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From Tahrir Square: The Leaderless Revolution Meets the Ballot Box

Stefan Simanowitz

CAIRO, Egypt -- "Once a nation decides to live, destiny has no choice other than to oblige" a young woman in Tahrir Square says. But destiny’s path is seldom a straight one and as polling stations closed their doors this week on the first stage of Egypt’s first post-Mubarak parliamentary elections the mood in Cairo was far from celebratory. Despite a high turnout and widespread relief that the two days of voting had not been marred by violence the elections had left many far from satisfied.

Beyond the concerns at voting irregularities, overly complicating ballot papers and the likely electoral success of Islamist parties, many feel that the election process – due to go on for another three months - lacks legitimacy. Prior to the elections the military led transitional government (the Supreme Council of the Armed Forces or SCAF) proposed constitutional amendments to limit the authority of future governments over the army. This proposal, compounded by frustrations at SCAF’s slow timetable to civilian rule and lack of respect for human rights over the previous nine months, drew tens of thousands of protesters back to Tahrir Square and onto the streets of cities across Egypt.

After five days of violent clashes with security forces which left over 40 dead, SCAF made some limited concessions. Essam Sharaf’s unpopular civilian cabinet resigned, and a new Prime Minister, Kamel el-Ganzoury was appointed and charged with forming a so-called National Salvation Government. Troops stopped their attempts of try to clear protesters from Tahrir Square and the date for presidential elections was shifted from early 2013 to June 2012. But for the protesters in Tahrir Square this fell far short of their demand for an end to military rule. “Ganzoury is a puppet and I don’t trust SCAF to hand over power” says activist Salma Hegazy. “They will use these elections to give the impression of backing democracy whilst doing everything they can keep the influence and privileges.” Although there were calls from some quarters for an electoral boycott the high turn-out at the polls suggests that most Egyptians hope that elections will take the country closer to the establishment of a civilian government.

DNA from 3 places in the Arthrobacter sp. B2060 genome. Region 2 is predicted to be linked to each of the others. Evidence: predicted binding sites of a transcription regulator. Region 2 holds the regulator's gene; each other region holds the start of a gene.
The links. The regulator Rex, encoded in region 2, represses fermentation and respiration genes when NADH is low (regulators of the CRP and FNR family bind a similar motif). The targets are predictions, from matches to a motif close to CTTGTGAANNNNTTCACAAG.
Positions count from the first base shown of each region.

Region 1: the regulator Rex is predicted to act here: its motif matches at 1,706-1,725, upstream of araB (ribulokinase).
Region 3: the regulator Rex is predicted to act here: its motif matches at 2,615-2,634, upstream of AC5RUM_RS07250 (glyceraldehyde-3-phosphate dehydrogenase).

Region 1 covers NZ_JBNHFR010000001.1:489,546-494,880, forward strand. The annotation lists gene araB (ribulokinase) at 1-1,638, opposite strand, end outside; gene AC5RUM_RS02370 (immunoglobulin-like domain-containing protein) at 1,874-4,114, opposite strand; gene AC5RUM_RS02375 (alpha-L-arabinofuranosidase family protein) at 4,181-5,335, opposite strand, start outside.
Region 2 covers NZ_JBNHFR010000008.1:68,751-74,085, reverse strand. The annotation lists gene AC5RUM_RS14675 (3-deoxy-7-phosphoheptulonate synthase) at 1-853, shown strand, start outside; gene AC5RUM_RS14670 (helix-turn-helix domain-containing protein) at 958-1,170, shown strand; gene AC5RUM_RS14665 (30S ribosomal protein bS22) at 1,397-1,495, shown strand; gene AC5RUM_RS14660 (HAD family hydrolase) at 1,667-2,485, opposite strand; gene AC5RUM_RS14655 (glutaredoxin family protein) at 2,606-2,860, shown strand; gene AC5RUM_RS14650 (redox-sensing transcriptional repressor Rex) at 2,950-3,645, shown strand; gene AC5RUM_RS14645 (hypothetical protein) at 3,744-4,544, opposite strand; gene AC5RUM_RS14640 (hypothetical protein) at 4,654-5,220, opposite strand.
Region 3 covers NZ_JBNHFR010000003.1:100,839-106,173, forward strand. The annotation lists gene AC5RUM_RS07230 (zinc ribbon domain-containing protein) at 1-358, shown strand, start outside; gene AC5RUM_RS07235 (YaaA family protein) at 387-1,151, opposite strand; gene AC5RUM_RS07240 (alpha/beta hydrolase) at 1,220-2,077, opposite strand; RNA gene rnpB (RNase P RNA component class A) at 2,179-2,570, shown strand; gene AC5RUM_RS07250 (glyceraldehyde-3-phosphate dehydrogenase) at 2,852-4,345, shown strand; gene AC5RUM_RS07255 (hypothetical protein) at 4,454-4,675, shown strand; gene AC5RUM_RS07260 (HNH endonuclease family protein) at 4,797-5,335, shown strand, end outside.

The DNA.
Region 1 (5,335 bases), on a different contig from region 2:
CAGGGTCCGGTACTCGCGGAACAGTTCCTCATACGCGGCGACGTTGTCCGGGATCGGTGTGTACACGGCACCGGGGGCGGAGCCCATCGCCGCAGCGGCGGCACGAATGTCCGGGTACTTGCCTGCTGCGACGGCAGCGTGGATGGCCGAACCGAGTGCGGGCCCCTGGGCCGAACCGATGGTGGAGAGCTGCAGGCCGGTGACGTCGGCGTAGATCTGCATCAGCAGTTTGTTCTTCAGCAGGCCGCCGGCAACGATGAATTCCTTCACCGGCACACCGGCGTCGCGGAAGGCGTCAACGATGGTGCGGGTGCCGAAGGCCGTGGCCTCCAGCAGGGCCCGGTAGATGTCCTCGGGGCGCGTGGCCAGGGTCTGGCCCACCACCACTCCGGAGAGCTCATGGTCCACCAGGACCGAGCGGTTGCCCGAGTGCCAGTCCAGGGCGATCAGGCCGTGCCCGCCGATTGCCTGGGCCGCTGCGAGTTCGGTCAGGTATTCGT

At one polling station off Tahrir Square voters had to negotiate burnt out cars, a pile of rubble outside a blacked shop front and an army check-point on their way to cast their ballot. Few seemed bothered as they strolled down Mansour Street passed armored personnel carriers and barricades coiled with razor wire and turned into Muhammad Mahmoud Street to vote. Both streets had been the scene of intense street battles less than a week before and although Sunday’s heavy rain had washed away the remnants of blood the acrid smell of fire still hung in the air. Undeterred, a steady flow of people turned out to vote at this polling station where queues were short and everything appeared to be going smoothly.

This was not the case in some other Cairo polling stations where lines of people began snaking around buildings even before doors had opened, the queues exacerbated by the late arrival of ballot papers and of the judges required to oversee the ballot. “I went to vote in Maadi twice yesterday but each time the lines were six blocks long so I didn’t bother” corporate trainer Anal Ibrahim told me on the second day of polling. “Instead I went this morning at 6.30am. The doors opened at 8 and it all went very smoothly.”

For others long queues were not the problem so as much as lack of information about what each of the parties stood for. “Waiting one hour or two hours to vote is not a problem for me” says Khaled El Adly a 28 year old mechanic standing in line in Shubra, a poor district of the city. “My problem is choosing who I will vote for.” Khaled, does not feel he has been given enough information about what each of the parties stands for. “No one has told us what they will do if they are in parliament. There were no meetings. No speeches. No papers.” Indeed Cairo did not feel like a city gripped by election fever. Apart from a few placards and banners there was little to suggest that this is a country on the engaged in an historic election.